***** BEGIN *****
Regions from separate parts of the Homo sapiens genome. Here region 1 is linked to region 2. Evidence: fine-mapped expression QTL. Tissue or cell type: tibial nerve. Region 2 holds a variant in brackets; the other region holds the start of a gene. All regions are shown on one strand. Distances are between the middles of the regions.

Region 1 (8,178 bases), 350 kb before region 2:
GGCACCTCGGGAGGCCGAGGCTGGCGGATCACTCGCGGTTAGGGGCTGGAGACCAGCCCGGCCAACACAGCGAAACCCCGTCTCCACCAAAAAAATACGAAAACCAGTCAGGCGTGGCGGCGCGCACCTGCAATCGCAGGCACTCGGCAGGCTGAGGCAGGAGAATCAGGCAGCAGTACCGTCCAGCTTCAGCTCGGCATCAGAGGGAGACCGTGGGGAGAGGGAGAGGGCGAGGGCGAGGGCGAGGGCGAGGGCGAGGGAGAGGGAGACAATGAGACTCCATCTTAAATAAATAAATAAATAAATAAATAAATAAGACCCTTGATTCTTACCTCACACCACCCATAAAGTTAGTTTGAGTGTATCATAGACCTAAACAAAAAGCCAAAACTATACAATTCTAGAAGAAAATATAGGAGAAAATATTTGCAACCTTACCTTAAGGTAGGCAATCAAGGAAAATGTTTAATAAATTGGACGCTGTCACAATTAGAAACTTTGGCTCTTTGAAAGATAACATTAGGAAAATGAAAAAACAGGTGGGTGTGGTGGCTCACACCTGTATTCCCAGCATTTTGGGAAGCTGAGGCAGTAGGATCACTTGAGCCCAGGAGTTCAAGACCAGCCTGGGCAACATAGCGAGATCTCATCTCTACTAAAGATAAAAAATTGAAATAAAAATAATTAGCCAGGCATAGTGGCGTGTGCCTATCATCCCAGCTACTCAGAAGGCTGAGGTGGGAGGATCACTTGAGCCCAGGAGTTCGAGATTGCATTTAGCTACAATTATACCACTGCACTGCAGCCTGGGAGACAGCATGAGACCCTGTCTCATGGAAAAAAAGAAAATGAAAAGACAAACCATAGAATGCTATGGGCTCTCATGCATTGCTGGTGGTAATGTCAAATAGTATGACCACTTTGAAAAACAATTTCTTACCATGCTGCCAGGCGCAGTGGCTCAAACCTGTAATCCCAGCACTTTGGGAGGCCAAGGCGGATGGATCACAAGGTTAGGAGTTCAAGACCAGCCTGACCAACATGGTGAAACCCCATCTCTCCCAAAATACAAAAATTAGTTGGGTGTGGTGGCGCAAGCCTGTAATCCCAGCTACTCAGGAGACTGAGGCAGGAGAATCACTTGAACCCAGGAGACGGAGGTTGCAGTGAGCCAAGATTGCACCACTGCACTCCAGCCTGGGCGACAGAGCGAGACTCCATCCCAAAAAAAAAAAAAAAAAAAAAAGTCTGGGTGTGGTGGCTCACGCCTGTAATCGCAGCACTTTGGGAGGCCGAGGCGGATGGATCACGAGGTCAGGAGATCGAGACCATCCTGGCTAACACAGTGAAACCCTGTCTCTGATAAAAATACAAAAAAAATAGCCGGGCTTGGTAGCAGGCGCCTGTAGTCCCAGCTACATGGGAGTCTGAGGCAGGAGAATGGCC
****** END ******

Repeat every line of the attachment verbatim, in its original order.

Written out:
Regions from separate parts of the Homo sapiens genome. Here region 1 is linked to region 2. Evidence: fine-mapped expression QTL. Tissue or cell type: tibial nerve. Region 2 holds a variant in brackets; the other region holds the start of a gene. All regions are shown on one strand. Distances are between the middles of the regions.

Region 1 (8,178 bases), 350 kb before region 2:
GGCACCTCGGGAGGCCGAGGCTGGCGGATCACTCGCGGTTAGGGGCTGGAGACCAGCCCGGCCAACACAGCGAAACCCCGTCTCCACCAAAAAAATACGAAAACCAGTCAGGCGTGGCGGCGCGCACCTGCAATCGCAGGCACTCGGCAGGCTGAGGCAGGAGAATCAGGCAGCAGTACCGTCCAGCTTCAGCTCGGCATCAGAGGGAGACCGTGGGGAGAGGGAGAGGGCGAGGGCGAGGGCGAGGGCGAGGGCGAGGGAGAGGGAGACAATGAGACTCCATCTTAAATAAATAAATAAATAAATAAATAAATAAGACCCTTGATTCTTACCTCACACCACCCATAAAGTTAGTTTGAGTGTATCATAGACCTAAACAAAAAGCCAAAACTATACAATTCTAGAAGAAAATATAGGAGAAAATATTTGCAACCTTACCTTAAGGTAGGCAATCAAGGAAAATGTTTAATAAATTGGACGCTGTCACAATTAGAAACTTTGGCTCTTTGAAAGATAACATTAGGAAAATGAAAAAACAGGTGGGTGTGGTGGCTCACACCTGTATTCCCAGCATTTTGGGAAGCTGAGGCAGTAGGATCACTTGAGCCCAGGAGTTCAAGACCAGCCTGGGCAACATAGCGAGATCTCATCTCTACTAAAGATAAAAAATTGAAATAAAAATAATTAGCCAGGCATAGTGGCGTGTGCCTATCATCCCAGCTACTCAGAAGGCTGAGGTGGGAGGATCACTTGAGCCCAGGAGTTCGAGATTGCATTTAGCTACAATTATACCACTGCACTGCAGCCTGGGAGACAGCATGAGACCCTGTCTCATGGAAAAAAAGAAAATGAAAAGACAAACCATAGAATGCTATGGGCTCTCATGCATTGCTGGTGGTAATGTCAAATAGTATGACCACTTTGAAAAACAATTTCTTACCATGCTGCCAGGCGCAGTGGCTCAAACCTGTAATCCCAGCACTTTGGGAGGCCAAGGCGGATGGATCACAAGGTTAGGAGTTCAAGACCAGCCTGACCAACATGGTGAAACCCCATCTCTCCCAAAATACAAAAATTAGTTGGGTGTGGTGGCGCAAGCCTGTAATCCCAGCTACTCAGGAGACTGAGGCAGGAGAATCACTTGAACCCAGGAGACGGAGGTTGCAGTGAGCCAAGATTGCACCACTGCACTCCAGCCTGGGCGACAGAGCGAGACTCCATCCCAAAAAAAAAAAAAAAAAAAAAAGTCTGGGTGTGGTGGCTCACGCCTGTAATCGCAGCACTTTGGGAGGCCGAGGCGGATGGATCACGAGGTCAGGAGATCGAGACCATCCTGGCTAACACAGTGAAACCCTGTCTCTGATAAAAATACAAAAAAAATAGCCGGGCTTGGTAGCAGGCGCCTGTAGTCCCAGCTACATGGGAGTCTGAGGCAGGAGAATGGCC